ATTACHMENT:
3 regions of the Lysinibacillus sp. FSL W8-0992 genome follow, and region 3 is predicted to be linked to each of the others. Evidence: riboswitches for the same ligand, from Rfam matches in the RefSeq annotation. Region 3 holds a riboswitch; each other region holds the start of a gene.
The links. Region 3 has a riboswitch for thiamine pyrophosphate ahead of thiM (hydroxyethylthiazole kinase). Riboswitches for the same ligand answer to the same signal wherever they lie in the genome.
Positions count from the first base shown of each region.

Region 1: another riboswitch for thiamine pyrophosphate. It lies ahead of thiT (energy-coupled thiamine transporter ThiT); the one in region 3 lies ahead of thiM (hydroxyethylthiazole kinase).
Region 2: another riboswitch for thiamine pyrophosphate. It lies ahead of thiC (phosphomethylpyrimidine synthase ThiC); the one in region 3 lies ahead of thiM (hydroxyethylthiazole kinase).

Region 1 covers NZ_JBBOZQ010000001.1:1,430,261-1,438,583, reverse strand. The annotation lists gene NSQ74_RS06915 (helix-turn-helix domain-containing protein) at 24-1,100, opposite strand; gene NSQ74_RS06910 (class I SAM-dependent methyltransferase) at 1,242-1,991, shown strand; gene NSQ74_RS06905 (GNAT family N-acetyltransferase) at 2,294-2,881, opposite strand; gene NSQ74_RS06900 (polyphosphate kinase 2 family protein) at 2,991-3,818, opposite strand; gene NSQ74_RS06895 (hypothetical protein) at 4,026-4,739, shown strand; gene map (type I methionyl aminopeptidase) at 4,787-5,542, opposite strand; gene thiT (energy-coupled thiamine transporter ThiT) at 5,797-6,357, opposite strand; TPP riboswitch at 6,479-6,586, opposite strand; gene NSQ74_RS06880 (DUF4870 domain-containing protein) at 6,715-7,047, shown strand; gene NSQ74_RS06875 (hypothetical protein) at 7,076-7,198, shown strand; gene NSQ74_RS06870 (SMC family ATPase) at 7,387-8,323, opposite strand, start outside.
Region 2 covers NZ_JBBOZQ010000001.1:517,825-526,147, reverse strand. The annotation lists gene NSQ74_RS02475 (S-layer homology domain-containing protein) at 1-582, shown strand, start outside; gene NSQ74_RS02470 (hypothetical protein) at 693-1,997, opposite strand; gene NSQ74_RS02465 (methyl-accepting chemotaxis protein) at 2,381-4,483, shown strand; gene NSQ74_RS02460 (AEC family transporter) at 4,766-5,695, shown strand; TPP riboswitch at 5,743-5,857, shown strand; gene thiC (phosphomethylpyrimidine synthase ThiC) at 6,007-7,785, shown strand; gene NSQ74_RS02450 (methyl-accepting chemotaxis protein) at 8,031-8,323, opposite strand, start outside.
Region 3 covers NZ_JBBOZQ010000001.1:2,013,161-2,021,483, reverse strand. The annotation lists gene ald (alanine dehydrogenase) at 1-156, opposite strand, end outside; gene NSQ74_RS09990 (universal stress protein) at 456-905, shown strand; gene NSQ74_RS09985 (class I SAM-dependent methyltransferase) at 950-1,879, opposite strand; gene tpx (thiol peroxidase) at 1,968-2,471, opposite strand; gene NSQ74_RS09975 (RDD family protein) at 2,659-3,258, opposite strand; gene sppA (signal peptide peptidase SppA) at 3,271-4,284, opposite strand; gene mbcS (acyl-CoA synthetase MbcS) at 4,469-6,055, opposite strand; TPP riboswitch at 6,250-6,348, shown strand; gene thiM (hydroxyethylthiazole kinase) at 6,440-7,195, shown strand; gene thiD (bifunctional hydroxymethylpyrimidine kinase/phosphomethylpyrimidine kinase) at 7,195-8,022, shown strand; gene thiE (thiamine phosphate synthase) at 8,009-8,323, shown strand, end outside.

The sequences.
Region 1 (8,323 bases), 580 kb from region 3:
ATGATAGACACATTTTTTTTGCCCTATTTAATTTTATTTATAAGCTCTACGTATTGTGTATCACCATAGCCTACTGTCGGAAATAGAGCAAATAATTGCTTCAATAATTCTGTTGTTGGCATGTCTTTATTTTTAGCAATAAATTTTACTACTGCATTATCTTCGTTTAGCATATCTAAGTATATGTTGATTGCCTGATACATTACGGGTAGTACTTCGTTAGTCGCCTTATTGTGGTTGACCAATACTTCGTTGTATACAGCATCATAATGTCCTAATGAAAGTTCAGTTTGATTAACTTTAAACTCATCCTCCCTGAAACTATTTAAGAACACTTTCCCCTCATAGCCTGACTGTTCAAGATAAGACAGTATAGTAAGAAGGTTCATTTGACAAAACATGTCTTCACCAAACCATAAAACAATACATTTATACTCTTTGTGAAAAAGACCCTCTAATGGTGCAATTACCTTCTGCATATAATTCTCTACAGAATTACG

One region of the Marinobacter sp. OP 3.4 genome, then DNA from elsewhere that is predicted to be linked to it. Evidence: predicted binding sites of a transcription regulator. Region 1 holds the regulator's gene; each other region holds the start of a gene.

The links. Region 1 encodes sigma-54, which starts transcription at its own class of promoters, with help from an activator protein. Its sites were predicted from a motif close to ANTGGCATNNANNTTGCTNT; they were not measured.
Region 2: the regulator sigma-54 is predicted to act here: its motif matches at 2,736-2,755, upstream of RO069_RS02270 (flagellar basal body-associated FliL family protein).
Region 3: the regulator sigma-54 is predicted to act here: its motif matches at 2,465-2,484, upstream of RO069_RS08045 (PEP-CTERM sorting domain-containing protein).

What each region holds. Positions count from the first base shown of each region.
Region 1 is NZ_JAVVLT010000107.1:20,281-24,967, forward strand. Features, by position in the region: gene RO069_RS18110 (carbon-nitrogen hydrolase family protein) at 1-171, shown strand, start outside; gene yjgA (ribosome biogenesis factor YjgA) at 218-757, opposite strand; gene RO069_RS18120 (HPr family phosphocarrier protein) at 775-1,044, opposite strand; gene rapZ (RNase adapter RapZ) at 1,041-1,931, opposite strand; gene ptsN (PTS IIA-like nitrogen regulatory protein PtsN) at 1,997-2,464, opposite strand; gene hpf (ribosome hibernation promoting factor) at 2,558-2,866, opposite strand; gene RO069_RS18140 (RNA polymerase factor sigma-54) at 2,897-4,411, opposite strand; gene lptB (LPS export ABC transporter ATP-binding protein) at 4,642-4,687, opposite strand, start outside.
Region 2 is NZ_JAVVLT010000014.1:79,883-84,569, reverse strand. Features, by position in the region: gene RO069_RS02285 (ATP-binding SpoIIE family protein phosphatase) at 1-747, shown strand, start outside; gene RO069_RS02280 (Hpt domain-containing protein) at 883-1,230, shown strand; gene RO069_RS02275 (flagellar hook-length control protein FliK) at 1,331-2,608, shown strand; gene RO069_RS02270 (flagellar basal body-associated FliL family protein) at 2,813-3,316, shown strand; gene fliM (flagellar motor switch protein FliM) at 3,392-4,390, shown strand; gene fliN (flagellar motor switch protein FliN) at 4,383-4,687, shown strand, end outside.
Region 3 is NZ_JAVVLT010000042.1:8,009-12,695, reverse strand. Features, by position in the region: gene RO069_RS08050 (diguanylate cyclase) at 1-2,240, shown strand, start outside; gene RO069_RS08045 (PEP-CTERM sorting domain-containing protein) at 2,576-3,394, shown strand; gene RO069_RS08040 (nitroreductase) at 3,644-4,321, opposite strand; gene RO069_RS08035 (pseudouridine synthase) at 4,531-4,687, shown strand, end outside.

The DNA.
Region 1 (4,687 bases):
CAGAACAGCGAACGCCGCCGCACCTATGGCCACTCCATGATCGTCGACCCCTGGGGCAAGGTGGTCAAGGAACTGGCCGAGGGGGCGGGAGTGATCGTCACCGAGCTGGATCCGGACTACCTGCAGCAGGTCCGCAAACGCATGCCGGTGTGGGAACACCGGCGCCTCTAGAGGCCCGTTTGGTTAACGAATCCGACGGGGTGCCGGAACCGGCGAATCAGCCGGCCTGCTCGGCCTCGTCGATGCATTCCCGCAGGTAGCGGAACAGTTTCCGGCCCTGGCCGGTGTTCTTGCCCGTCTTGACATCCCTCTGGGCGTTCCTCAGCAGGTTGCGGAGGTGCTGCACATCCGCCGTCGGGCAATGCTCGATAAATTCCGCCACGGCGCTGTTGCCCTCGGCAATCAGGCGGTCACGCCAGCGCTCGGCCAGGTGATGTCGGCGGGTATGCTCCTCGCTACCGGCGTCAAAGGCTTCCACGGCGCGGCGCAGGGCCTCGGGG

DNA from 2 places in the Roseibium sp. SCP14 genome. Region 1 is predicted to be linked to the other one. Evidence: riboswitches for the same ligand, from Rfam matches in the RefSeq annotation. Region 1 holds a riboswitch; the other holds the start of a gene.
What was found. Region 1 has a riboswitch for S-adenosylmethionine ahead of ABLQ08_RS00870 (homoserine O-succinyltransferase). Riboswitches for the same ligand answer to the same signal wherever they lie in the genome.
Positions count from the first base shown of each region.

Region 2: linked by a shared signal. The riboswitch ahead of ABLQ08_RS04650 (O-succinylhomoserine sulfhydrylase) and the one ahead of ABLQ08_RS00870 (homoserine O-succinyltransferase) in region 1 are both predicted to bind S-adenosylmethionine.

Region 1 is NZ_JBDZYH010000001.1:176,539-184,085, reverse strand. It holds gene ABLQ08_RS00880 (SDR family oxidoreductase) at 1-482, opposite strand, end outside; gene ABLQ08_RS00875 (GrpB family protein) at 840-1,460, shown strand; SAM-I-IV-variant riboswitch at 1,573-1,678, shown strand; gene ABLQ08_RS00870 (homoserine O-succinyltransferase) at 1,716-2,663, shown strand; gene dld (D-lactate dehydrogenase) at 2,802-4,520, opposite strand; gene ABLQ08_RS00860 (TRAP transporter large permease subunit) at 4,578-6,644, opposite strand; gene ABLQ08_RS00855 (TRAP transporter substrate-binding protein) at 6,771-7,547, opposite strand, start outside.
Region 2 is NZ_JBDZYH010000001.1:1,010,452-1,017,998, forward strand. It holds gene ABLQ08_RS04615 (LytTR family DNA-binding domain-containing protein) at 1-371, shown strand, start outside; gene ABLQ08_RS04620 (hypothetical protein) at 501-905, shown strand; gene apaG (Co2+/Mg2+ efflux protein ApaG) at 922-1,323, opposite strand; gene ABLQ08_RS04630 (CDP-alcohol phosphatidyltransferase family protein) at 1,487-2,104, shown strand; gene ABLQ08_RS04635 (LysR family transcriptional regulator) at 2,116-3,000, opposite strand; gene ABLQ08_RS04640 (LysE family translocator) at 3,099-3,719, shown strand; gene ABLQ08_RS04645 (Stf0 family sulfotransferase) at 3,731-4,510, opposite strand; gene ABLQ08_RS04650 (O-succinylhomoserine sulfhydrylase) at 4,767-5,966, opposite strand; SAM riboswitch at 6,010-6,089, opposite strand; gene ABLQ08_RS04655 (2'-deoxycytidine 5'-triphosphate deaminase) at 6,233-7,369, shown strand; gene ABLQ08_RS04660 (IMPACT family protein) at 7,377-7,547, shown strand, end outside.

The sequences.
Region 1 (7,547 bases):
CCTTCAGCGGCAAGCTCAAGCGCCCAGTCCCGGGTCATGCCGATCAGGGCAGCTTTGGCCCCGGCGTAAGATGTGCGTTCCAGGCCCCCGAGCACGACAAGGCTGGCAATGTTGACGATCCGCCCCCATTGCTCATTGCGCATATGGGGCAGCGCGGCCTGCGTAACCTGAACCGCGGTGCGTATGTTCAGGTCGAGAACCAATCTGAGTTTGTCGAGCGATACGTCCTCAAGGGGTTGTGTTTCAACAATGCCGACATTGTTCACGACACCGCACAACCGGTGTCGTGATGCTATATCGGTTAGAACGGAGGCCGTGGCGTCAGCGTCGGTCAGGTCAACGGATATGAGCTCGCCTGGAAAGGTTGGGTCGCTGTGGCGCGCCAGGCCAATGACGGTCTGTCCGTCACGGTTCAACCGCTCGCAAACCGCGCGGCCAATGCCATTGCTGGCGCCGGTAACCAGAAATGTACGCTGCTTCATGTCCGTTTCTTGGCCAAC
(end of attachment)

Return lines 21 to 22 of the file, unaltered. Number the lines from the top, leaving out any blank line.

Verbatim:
Region 1 (4,687 bases):
CAGAACAGCGAACGCCGCCGCACCTATGGCCACTCCATGATCGTCGACCCCTGGGGCAAGGTGGTCAAGGAACTGGCCGAGGGGGCGGGAGTGATCGTCACCGAGCTGGATCCGGACTACCTGCAGCAGGTCCGCAAACGCATGCCGGTGTGGGAACACCGGCGCCTCTAGAGGCCCGTTTGGTTAACGAATCCGACGGGGTGCCGGAACCGGCGAATCAGCCGGCCTGCTCGGCCTCGTCGATGCATTCCCGCAGGTAGCGGAACAGTTTCCGGCCCTGGCCGGTGTTCTTGCCCGTCTTGACATCCCTCTGGGCGTTCCTCAGCAGGTTGCGGAGGTGCTGCACATCCGCCGTCGGGCAATGCTCGATAAATTCCGCCACGGCGCTGTTGCCCTCGGCAATCAGGCGGTCACGCCAGCGCTCGGCCAGGTGATGTCGGCGGGTATGCTCCTCGCTACCGGCGTCAAAGGCTTCCACGGCGCGGCGCAGGGCCTCGGGG